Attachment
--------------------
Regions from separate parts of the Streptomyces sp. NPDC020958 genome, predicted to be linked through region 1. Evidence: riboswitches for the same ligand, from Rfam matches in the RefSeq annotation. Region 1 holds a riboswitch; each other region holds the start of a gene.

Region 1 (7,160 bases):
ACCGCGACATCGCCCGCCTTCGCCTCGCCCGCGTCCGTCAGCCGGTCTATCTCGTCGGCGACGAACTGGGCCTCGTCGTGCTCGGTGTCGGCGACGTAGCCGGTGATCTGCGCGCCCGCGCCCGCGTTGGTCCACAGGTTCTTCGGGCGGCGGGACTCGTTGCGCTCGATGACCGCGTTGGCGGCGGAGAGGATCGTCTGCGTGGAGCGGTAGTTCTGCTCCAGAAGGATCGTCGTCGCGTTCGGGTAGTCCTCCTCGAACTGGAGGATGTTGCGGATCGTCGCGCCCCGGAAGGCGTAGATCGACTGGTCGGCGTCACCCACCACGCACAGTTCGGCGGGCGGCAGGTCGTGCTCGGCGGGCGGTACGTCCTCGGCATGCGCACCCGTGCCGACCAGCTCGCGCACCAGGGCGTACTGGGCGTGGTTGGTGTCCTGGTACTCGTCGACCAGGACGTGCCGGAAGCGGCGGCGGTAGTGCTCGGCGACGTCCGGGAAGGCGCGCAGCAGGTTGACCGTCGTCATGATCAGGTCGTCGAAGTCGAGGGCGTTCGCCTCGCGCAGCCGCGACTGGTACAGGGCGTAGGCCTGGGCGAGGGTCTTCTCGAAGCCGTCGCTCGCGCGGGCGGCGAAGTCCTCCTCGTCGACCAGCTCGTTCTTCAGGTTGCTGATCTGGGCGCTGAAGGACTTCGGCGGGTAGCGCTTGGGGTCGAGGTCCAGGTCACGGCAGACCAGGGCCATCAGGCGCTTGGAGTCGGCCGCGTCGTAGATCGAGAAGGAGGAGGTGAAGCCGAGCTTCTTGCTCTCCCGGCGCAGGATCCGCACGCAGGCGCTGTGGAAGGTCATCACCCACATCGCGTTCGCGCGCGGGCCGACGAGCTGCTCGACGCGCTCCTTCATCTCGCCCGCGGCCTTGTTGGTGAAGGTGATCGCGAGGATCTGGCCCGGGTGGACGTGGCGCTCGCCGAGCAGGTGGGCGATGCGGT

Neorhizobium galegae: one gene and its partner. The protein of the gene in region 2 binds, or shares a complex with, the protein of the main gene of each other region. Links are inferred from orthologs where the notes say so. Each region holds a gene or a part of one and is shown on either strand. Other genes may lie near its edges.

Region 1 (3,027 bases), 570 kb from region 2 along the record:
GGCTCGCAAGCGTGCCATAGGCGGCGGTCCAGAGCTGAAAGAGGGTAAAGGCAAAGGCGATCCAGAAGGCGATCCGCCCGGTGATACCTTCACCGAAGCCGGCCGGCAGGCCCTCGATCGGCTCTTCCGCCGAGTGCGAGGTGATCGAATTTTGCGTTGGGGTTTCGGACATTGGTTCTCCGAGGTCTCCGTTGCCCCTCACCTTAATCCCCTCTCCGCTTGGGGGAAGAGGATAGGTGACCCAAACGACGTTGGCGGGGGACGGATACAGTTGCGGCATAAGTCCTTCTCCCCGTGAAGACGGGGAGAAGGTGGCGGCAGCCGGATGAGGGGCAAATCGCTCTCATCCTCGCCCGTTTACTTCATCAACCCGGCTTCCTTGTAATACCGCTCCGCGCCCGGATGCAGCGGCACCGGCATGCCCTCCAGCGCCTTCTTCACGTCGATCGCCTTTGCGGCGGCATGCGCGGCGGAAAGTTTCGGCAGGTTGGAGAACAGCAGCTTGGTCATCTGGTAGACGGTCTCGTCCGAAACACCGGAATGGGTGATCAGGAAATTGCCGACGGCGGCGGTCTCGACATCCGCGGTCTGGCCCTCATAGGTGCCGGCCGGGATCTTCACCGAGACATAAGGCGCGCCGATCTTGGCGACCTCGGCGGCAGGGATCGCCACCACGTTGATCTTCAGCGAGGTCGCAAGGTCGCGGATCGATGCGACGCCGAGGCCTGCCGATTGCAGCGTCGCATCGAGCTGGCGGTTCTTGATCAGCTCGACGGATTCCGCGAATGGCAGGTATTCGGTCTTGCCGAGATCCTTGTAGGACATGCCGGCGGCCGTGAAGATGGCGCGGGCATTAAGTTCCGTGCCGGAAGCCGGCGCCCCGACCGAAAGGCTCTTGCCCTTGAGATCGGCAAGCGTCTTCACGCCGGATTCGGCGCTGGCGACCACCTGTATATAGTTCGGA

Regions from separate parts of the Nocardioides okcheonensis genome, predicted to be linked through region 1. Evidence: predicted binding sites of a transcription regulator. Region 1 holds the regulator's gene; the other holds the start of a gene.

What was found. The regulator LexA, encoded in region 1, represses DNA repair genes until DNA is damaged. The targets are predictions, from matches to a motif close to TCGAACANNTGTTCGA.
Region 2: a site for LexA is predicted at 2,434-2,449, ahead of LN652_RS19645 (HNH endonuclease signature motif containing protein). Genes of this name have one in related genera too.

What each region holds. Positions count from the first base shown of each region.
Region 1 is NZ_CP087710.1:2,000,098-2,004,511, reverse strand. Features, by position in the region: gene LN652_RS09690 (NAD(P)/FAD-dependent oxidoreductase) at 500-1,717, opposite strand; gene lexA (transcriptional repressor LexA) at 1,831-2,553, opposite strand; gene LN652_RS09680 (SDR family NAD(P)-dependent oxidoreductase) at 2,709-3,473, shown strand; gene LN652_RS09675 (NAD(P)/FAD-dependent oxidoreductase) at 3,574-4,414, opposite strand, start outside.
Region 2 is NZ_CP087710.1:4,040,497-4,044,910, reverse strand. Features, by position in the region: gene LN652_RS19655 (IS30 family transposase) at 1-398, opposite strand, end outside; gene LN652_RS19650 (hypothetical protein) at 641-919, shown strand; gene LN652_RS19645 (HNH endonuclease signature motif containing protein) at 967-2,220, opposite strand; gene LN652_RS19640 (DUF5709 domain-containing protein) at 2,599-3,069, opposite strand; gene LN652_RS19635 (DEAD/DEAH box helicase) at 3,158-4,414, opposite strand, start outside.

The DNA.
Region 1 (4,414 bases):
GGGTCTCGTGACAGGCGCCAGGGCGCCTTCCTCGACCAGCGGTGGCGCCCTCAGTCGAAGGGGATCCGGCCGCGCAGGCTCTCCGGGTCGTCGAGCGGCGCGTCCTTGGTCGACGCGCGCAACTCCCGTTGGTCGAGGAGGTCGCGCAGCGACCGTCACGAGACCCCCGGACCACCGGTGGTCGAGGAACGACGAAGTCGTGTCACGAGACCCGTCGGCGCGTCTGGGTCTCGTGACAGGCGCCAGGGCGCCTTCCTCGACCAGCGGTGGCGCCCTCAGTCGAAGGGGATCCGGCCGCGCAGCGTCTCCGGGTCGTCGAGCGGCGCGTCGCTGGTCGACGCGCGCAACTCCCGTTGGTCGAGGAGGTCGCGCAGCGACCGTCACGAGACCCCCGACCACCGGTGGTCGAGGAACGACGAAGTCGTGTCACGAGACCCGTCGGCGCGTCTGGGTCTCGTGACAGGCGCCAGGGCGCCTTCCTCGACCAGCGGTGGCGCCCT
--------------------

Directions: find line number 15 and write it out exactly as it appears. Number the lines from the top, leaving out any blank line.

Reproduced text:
GGGTCTCGTGACAGGCGCCAGGGCGCCTTCCTCGACCAGCGGTGGCGCCCTCAGTCGAAGGGGATCCGGCCGCGCAGGCTCTCCGGGTCGTCGAGCGGCGCGTCCTTGGTCGACGCGCGCAACTCCCGTTGGTCGAGGAGGTCGCGCAGCGACCGTCACGAGACCCCCGGACCACCGGTGGTCGAGGAACGACGAAGTCGTGTCACGAGACCCGTCGGCGCGTCTGGGTCTCGTGACAGGCGCCAGGGCGCCTTCCTCGACCAGCGGTGGCGCCCTCAGTCGAAGGGGATCCGGCCGCGCAGCGTCTCCGGGTCGTCGAGCGGCGCGTCGCTGGTCGACGCGCGCAACTCCCGTTGGTCGAGGAGGTCGCGCAGCGACCGTCACGAGACCCCCGACCACCGGTGGTCGAGGAACGACGAAGTCGTGTCACGAGACCCGTCGGCGCGTCTGGGTCTCGTGACAGGCGCCAGGGCGCCTTCCTCGACCAGCGGTGGCGCCCT